Petrov day


The day of Peter and Paul is celebrated in memory of these apostles, disciples of Jesus Christ. According to legend, Peter and Paul were executed on the same day, so they are remembered together. This religious holiday, very revered by the Russian people, used to be widely celebrated on July 12 (June 29 according to the old style). On this day, the beginning of the season of haying was also due.

Haymaking lasted about twenty days, sometimes it might dragged on for a month, and the special environment and public mood were maintained throughout this time. At the end of haymaking, a feast was held for the entire community. The whole village came running for the holiday, including children: they sang, danced, watched the struggle of the volunteers who had volunteered, and exchanged jokes.

In the meadows they put up huts made of thin tez and unsuitable tattered clothes, several in a row. Near each hut a boiler was hung on the gantry. But in these temporary houses they only kept supplies or hid from the rain; slept under canvas canopies hanging in different places. Senior men and women sometimes went to the village, where small children remained under the care of the elderly and old women. Young people usually did not appear at home during the entire haying, including on Sundays.

“Haymaking time is revered for a festive event and is expected with impatience, especially by young people,” wrote an informant from the parish in the Geographical Society in 1866. The young managed to have fun, despite the hard and stressful timing. In the village, every step was visible, and the mowing conditions created relatively greater freedom.

The guys here dressed for haymaking dapper, flirted with the girls; on Sunday, when no one worked, they fished, played burners, rode boats, “played songs.” Men and women, and especially girls, “hid in the best attire” for haymaking, as “the most solemn holiday”, while the worst was put on for harvesting bread. The contemporary saw the reason for this difference in the fact that they gathered “in one camp” on haymaking, and each family worked separately in the harvest.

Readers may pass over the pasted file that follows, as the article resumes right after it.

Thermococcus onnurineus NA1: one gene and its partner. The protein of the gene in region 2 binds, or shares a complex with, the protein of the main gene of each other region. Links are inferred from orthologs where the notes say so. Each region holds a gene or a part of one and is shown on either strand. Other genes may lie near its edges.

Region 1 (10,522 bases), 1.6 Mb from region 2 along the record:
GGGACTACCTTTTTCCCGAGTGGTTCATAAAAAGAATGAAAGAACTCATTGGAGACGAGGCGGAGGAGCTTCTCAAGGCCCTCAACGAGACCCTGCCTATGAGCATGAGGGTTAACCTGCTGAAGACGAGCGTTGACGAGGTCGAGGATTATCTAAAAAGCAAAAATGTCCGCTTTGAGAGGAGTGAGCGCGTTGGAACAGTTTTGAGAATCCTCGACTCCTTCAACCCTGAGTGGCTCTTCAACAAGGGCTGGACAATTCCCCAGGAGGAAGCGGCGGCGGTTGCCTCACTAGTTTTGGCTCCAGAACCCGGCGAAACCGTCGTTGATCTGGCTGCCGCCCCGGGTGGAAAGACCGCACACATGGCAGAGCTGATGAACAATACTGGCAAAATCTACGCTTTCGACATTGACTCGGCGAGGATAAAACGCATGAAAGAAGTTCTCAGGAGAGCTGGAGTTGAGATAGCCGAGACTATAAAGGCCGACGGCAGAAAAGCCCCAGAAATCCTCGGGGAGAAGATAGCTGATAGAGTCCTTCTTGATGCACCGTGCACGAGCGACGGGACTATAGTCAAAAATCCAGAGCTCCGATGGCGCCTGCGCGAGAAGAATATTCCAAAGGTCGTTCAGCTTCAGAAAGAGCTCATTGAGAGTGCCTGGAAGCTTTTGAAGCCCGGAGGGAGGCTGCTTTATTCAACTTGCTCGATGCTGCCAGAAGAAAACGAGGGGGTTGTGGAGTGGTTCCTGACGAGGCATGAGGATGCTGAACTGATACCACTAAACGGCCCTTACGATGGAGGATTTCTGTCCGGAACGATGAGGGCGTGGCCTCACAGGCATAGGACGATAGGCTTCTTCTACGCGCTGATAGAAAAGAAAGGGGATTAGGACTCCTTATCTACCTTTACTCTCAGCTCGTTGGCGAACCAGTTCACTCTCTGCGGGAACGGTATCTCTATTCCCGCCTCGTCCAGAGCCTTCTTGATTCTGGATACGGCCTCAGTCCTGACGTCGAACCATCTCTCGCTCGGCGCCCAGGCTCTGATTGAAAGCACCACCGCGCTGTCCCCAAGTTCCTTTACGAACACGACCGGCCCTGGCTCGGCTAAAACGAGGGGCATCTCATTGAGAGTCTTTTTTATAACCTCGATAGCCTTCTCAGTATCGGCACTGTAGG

The peasantry had a beautiful and symbolic family tradition of parents
presenting a new Kosovorotka to their adult son at the beginning of haymaking. Traditionally, this used to happen on July 12 (June 29, old style) on the Day of the Apostles Peter and Paul. On this day, the Petrov Fasting was ending, in villages and towns their residents were preparing for haymaking. Haymaking usually lasted two to three weeks and was considered difficult but festive in the Russian countryside: both women and men wore holiday clothes for haying, after work round dances, games and dances were arranged.

Since ancient times in Russia on this day – July 12 – parents used to present their adult son a new Kosovorotka in which he went out into the world as a full-grown adult worker.